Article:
NZXT Source 220 Review (Page 4 of 4)

Page 4 - Installation and Conclusion

NZXT has done it again, and provided a chassis that is easy to install parts into without any real issues -- except for a minor one. Running the ATX 4-pin/EPS 8-pin power cable near the top rear corner fans proves to be challenging; however, it appears to be less of an issue to me, since I have done this a few times with the Source 210 Elite already. The power supply fits into the chassis effortlessly, and is very easy to secure into place. In addition, the holes adjacent to the motherboard are in the perfect location for running cables along the back of the tray. Just like the Source 210 Elite, the USB 3.0 cable was easy to route to the front, and I love the basic cable management already provided by NZXT from factory. The spacious interior of this chassis is exceptionally good, and you can install the parts in whichever order you like without worrying about something being blocked.

There was something very odd about the 5.25" drive bay on the Source 220. It seems the metal lips used to hold the drive into place are located about a millimeter higher than they should be. I had to tilt up the optical drive and push it in with a little bit more effort. It is no easy slide this time around, but it does give you a very secure fit almost without using the tool-free clamps. My system doesn't have a graphics card in it, simply because I have no need for it on this computer. However, for the purpose of this review, I installed my ATI Radeon HD 4870 X2 just to see how a large of a card it could fit. The end result is a perfect fit, with a lot of room to spare. If you are running a GeForce GTX 590 or Radeon 5990, then you can move the hard drives down to give yourself 330mm front to back -- but I'm thinking someone with this mid-tower case is unlikely to be using those graphics cards anyway.

With everything in, I closed the case and set it up for usage. I have a feeling a number of people will be wondering where my keyboard, mouse, monitor are. The answer is, I don't have any hooked up to this computer, and I'm being dead serious. In fact, the only thing connected to the computer is the power cable and the network cable, since this is my personal server. How loud is the NZXT Source 220? Well, using the APH sound scale from 0.0 to 10.0, where 0.0 is outer space and 10.0 is a rocket launching in front of your face, I would rate the NZXT Source 220 to be at approximately 3.5. It certainly isn't silent; but also very far from being called loud. In regards to cooling, overall, I can say this case does a reasonable job for my build. Without a graphics card, it is a bit harder to tell. However, it definitely does remain cool even under heavy loads, and the stock fans don't get overly loud. To be honest, this case and fan setup is not designed to be super quiet in the first place. On the other hand, the Source 220 isn't designed to be enthusiast level either, so what we have here is a very reasonable chassis when it comes to cooling for the price you pay.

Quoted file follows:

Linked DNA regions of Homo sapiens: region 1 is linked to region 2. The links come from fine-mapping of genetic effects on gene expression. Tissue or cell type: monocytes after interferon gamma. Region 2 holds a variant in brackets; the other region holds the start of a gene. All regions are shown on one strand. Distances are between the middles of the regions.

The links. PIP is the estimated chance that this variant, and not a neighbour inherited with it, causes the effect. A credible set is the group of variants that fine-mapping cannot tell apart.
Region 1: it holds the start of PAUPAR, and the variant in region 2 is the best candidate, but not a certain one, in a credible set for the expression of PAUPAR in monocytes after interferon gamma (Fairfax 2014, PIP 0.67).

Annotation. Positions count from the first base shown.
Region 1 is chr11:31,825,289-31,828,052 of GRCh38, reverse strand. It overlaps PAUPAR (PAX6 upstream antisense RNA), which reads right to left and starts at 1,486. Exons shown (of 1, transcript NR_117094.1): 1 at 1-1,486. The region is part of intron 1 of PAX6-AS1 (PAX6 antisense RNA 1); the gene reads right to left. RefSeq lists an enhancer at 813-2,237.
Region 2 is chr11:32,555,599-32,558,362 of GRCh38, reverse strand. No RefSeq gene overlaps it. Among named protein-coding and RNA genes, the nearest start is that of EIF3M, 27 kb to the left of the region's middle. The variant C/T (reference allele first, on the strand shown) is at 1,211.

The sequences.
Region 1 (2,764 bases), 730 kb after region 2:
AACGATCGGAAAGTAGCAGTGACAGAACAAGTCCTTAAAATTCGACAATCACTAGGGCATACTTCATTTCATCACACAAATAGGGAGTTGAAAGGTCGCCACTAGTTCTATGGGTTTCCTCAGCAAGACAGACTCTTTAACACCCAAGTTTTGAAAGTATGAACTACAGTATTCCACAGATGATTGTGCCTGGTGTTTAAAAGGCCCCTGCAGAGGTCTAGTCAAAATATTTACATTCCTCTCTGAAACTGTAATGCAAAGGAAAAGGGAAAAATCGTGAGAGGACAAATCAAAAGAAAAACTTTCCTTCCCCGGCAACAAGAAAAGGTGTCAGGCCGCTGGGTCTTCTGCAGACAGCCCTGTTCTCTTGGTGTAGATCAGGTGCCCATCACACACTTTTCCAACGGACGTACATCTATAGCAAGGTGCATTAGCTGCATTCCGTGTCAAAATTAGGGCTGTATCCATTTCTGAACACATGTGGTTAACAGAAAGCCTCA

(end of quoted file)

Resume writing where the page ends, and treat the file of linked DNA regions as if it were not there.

With the NZXT Source 220 retailing for about $60 at press time, this chassis is about $10 more than the Source 210 Elite. The biggest difference between the two is the mesh on the front, 10mm increase in height, with black as your only color choice. Generally speaking, I am a huge fan of the tool-free design, which is completely effortless in the Source 220. If you really like the simple and sleek design of the chassis, the latest from NZXT will certainly win some points over in the aesthetic section. I am also very happy with the mesh on the front, as it makes adding fans worthwhile, but in return, the large opening is just asking for dust invaders. Dust filters would be nice, but I am not sure if it is a reasonable thing to ask for in a case of this price. The two fans at the back are great for the price bracket, but I could always wish there was one in front to really emphasize the feature of having a mesh panel. A spacious interior is always swell for those who want to add components, or just enjoy working in easy to access places. I'm still disappointed with the not tool-free design of the expansion slots, and a bit more room behind the motherboard tray; these really aren't difficult to add, and remains to be seen on the Source chassis. While I cannot argue against this chassis being a great value, I will leave it up to you to decide if the front mesh is really worth an extra $10 over the NZXT Source 210 Elite.

NZXT provided this product to APH Networks for the purpose of evaluation.

APH Review Focus Summary:
8/10 means Definitely a very good product with drawbacks that aren't likely going to matter to the end user.
7/10 means Great product with many advantages and certain insignificant drawbacks; but should be considered before purchasing.
-- Final APH Numeric Rating is 7.2/10
Please note that the APH Numeric Rating system is based off our proprietary guidelines in the Review Focus, and should not be compared to other sites.

A tight budget always means sacrifices in features; however, NZXT continues to do an excellent job in offering tons of great features at an affordable price with the Source 220 chassis.

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Page Index
1. Introduction, Packaging, Specifications
2. Physical Look - Outside
3. Physical Look - Inside
4. Installation and Conclusion